Britain’s Red Phone Box and the Big Blue Cock are examples of visual art. Visual art is that which primarily draws an audience in terms of the visual sense (Januchta-Szostak, 2010). In visual art, these art forms are what are called as public art by Miles, (1997). Public art is constructed in a public domain (in this case an urban landscape) and is left for the interpretation and reception of a public audience. This form of public art has gone by different names before, intersecting at some points in a common definition, such as performance art, conceptual art or community-based art. Such art has always focused on engaging the public. The above two art forms do engage the public as both of them are seen to be representative of the post-modern metropolitan urban scene. The elements that became obsolete in the urban landscape is the theme presented as art in the Red Phone Box and in the case of the Big Blue Cock, it is the un-situated context which leads to a multiple meanings being associated with it.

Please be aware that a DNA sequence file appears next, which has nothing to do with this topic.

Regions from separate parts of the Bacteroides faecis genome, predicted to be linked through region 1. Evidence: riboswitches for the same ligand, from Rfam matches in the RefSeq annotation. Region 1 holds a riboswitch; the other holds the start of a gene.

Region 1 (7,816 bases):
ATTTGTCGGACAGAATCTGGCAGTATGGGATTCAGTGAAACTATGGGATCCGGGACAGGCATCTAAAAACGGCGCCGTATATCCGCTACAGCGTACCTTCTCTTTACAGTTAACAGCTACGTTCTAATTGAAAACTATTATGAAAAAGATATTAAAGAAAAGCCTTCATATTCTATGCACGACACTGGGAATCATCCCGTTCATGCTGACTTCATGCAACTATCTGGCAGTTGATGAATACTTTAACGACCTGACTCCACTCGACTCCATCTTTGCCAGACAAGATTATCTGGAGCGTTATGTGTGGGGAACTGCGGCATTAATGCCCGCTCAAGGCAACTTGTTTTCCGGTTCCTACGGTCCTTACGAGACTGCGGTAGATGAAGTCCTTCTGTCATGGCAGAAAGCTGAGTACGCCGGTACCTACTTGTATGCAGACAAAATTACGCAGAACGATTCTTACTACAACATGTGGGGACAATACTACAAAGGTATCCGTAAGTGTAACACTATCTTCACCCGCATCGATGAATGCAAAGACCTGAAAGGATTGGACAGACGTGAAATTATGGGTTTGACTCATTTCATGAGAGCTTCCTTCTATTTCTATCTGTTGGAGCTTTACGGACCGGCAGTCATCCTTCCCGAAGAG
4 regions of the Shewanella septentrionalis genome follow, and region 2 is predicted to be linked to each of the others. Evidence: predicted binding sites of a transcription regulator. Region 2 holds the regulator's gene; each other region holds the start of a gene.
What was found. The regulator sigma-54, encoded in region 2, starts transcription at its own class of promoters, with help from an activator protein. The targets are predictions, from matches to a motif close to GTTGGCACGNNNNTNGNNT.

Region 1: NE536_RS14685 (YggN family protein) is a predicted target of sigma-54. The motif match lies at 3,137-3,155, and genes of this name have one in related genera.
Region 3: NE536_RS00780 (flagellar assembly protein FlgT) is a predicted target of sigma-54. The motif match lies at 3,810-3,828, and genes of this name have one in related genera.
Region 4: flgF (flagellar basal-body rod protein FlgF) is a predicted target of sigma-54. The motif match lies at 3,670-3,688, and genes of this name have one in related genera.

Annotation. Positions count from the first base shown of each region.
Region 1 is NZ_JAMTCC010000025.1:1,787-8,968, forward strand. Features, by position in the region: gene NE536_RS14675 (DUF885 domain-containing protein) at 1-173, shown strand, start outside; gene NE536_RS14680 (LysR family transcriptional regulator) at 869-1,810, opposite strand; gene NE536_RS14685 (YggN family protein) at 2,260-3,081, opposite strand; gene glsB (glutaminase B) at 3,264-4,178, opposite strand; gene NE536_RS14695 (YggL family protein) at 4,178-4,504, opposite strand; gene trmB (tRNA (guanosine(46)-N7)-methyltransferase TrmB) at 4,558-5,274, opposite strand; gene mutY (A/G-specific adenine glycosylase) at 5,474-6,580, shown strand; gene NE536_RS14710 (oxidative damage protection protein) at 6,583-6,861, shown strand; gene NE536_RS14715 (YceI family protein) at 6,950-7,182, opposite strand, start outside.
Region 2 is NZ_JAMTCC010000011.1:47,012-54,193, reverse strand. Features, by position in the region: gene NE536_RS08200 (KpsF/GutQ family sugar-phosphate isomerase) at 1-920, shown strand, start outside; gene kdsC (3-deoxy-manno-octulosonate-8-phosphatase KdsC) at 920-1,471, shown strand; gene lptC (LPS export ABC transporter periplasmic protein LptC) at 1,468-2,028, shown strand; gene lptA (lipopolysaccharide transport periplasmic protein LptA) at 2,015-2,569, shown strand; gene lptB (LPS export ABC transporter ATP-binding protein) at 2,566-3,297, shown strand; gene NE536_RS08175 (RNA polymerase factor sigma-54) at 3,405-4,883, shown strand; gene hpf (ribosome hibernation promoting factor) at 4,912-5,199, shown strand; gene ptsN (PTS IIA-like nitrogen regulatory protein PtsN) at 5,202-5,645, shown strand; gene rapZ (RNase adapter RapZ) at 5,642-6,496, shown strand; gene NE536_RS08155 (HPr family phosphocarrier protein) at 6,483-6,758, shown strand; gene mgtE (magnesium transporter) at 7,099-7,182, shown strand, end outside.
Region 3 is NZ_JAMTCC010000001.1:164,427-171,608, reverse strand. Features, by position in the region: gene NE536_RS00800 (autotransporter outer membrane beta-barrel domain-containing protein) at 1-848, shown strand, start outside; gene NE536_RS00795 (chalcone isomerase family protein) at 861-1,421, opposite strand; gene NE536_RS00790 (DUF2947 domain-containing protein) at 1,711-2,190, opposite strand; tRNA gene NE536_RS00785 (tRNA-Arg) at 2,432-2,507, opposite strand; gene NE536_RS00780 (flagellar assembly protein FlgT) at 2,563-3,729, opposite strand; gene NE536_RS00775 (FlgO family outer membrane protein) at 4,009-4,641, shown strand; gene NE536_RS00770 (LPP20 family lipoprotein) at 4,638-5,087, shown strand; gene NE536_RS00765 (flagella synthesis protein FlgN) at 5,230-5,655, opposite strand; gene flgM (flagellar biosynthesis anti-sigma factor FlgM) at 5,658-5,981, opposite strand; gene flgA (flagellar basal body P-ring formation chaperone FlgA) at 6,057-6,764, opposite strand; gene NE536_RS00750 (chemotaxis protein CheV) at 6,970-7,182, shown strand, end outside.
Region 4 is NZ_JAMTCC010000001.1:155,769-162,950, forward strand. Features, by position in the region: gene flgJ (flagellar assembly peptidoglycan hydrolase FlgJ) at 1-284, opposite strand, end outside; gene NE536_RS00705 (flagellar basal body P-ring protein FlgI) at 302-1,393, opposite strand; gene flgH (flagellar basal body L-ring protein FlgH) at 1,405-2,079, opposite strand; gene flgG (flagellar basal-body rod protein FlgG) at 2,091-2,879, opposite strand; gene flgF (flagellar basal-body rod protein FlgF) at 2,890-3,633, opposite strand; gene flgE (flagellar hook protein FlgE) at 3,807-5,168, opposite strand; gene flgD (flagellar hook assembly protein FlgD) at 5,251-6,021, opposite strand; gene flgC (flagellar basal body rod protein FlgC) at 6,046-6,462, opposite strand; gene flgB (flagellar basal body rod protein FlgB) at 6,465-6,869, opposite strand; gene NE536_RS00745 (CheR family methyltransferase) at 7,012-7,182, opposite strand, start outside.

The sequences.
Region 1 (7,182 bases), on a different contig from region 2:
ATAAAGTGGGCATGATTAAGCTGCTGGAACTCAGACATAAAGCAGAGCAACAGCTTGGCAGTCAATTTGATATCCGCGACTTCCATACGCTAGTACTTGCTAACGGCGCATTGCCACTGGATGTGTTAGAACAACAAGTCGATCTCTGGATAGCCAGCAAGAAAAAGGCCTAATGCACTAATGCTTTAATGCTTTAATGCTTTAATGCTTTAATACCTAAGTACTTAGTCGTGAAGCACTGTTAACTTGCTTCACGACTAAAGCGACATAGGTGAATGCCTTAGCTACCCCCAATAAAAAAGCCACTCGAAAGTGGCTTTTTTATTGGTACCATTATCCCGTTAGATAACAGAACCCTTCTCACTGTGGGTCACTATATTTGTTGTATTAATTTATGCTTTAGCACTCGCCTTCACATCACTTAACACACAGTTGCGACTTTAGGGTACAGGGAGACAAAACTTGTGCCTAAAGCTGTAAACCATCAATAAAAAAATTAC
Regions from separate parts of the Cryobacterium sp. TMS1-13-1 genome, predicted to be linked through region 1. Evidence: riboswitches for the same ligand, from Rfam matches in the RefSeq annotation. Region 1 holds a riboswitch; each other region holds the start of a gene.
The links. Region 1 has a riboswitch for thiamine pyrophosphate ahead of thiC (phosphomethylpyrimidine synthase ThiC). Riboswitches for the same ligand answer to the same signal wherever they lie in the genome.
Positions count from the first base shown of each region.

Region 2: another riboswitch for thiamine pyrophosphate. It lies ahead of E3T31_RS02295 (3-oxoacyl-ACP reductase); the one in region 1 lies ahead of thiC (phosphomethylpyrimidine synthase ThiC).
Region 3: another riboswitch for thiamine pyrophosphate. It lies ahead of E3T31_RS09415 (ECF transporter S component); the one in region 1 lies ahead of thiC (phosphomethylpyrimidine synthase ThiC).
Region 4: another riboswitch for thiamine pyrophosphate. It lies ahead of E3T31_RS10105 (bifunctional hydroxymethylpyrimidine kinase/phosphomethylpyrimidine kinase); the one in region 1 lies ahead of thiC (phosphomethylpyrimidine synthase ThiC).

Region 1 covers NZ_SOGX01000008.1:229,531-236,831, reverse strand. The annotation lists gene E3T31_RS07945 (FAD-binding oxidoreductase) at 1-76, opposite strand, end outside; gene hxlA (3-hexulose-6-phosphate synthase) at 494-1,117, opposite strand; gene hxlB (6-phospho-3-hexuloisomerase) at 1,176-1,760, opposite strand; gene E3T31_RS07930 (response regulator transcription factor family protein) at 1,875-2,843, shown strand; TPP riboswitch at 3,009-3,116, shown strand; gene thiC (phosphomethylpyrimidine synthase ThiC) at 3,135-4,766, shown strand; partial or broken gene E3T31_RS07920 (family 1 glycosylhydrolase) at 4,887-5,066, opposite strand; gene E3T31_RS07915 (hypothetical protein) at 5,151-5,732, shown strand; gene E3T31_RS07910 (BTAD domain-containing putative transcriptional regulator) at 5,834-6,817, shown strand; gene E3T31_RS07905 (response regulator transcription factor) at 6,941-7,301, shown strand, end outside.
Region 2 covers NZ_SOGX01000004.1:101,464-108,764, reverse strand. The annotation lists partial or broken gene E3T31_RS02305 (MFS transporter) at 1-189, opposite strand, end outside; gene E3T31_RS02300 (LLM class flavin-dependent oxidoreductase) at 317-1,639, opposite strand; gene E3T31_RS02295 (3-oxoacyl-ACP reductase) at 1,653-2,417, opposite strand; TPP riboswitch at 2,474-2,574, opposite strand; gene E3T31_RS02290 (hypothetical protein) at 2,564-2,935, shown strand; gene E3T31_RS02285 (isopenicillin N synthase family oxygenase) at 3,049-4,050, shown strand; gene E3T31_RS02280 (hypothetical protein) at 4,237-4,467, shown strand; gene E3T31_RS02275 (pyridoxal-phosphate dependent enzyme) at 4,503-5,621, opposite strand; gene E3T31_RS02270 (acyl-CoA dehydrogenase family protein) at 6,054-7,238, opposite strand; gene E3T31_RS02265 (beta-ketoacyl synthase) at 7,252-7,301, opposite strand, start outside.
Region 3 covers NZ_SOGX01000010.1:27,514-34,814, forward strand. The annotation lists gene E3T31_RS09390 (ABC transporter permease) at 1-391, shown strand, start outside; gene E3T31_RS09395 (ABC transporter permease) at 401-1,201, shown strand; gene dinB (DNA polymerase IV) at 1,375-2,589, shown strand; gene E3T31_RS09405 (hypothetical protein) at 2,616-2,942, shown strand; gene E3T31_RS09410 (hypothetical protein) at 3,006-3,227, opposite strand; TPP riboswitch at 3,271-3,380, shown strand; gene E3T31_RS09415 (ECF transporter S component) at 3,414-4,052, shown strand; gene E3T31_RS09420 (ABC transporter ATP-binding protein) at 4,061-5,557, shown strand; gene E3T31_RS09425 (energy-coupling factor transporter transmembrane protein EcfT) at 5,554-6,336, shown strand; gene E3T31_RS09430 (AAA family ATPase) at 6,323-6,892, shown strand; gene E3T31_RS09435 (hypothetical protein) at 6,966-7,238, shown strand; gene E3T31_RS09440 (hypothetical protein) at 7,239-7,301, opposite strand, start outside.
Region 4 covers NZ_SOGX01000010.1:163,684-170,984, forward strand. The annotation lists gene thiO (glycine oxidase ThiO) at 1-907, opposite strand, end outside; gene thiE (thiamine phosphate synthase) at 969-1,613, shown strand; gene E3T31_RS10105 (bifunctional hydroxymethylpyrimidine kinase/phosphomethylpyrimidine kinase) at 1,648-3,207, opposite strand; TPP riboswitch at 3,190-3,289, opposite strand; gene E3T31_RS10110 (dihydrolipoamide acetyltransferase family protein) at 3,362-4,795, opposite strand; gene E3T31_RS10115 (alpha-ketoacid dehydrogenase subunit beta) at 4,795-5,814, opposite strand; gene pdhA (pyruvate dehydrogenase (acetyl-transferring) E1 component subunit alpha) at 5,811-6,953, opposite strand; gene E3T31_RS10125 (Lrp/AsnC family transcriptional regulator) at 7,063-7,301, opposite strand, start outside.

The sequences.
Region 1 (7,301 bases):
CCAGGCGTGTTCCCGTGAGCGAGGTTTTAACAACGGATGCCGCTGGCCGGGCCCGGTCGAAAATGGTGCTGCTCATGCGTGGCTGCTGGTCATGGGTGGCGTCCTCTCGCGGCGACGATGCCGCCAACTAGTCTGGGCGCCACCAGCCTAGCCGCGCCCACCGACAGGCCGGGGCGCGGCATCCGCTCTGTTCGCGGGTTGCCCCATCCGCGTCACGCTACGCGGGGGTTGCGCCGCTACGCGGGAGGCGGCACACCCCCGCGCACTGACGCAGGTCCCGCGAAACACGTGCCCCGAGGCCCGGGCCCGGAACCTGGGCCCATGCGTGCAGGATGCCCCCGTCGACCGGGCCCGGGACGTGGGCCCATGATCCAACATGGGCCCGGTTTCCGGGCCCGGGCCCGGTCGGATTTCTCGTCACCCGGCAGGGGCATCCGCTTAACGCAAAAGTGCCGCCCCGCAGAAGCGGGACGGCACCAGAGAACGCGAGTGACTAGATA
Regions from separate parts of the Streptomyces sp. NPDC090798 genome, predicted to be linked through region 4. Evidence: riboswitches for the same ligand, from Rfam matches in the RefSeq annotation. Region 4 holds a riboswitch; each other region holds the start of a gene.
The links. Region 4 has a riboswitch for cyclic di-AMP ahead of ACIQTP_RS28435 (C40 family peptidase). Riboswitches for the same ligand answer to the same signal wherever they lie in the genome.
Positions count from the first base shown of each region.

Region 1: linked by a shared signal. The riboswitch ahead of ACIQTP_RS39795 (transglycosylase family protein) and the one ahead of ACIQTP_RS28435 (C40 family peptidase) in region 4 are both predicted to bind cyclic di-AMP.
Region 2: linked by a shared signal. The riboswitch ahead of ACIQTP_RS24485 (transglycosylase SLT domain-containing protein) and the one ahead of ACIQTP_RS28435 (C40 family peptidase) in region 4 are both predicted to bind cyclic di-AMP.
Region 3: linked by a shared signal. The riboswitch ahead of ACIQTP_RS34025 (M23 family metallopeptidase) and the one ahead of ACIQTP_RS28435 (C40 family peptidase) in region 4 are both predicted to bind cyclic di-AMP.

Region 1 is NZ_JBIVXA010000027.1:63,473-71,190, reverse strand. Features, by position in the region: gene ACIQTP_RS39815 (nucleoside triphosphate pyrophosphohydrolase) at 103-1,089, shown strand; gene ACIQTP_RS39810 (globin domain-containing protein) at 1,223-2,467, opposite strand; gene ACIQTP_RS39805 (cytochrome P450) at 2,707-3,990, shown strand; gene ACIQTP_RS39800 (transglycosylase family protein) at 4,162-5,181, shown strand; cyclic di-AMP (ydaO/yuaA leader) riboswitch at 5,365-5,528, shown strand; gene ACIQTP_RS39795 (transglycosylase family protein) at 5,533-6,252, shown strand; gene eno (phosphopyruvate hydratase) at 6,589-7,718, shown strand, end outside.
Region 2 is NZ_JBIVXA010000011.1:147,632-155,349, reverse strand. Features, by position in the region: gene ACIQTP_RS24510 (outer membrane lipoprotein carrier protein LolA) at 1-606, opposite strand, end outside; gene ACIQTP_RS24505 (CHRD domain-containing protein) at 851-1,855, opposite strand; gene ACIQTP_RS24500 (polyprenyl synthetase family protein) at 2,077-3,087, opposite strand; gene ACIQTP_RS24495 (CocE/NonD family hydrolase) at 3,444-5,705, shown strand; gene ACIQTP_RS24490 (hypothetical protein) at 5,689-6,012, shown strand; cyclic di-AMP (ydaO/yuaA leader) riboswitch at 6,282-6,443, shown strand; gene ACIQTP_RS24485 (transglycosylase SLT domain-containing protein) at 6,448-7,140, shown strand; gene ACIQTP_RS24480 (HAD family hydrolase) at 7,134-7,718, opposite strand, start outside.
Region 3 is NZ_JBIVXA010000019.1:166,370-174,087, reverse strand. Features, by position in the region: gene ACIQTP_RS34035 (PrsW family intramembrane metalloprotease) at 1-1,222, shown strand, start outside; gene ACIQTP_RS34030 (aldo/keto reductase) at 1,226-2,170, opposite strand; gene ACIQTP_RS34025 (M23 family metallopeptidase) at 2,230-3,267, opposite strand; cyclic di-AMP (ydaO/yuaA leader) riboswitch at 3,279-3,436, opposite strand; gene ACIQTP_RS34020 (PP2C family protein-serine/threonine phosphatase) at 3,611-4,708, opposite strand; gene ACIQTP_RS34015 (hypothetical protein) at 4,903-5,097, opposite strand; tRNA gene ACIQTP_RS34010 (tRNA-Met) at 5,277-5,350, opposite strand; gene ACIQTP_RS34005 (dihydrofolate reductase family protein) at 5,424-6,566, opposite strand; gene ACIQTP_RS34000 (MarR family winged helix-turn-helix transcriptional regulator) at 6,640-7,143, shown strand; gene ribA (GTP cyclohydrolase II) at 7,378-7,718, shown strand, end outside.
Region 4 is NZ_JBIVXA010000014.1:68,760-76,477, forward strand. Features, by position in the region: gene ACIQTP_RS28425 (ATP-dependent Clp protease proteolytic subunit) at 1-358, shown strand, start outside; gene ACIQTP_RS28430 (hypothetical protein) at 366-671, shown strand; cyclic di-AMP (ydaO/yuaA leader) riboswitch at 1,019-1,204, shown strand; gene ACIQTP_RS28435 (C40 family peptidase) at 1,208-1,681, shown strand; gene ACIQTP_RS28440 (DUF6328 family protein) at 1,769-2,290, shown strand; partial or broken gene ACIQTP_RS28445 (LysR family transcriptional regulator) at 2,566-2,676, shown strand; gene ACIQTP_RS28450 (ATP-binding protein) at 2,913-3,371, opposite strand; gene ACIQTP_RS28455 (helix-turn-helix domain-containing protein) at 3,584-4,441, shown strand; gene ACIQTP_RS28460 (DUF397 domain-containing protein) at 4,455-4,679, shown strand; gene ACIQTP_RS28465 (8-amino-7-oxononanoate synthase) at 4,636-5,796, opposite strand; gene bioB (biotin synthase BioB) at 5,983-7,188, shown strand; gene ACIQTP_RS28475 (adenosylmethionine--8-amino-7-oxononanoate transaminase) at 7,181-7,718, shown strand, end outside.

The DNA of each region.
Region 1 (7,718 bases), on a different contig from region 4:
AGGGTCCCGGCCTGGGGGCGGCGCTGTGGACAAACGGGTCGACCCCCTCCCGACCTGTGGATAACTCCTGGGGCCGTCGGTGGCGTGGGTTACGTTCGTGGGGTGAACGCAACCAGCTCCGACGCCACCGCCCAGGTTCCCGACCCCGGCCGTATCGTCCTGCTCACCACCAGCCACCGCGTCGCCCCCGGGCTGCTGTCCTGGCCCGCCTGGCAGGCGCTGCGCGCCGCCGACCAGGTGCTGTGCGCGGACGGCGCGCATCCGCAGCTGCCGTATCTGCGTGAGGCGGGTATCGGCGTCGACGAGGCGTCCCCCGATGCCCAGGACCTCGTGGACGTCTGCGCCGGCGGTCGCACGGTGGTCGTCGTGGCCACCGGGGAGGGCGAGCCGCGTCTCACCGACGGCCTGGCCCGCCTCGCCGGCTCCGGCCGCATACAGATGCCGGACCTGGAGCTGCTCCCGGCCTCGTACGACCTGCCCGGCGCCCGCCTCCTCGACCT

Both the Red Phone Box and the Big Blue Cock are public art. They are created in a public urban space for people to view them, receive them and discuss them. Here different meanings are constructed for both the art forms. In the context of the Phone Box, sections of audience connect back to their very own past and for them it is commemorative art, for the current youth it holds a different meaning and for the children it might even hold archaic meanings. The Big Blue Cock on the other hand invites criticism and participation. Both art forms hence in inviting public engagement, have their meanings constructed in the space, by the society in which they are installed, supporting the hypothesis that the meaning of art is influenced by the space in which it is present.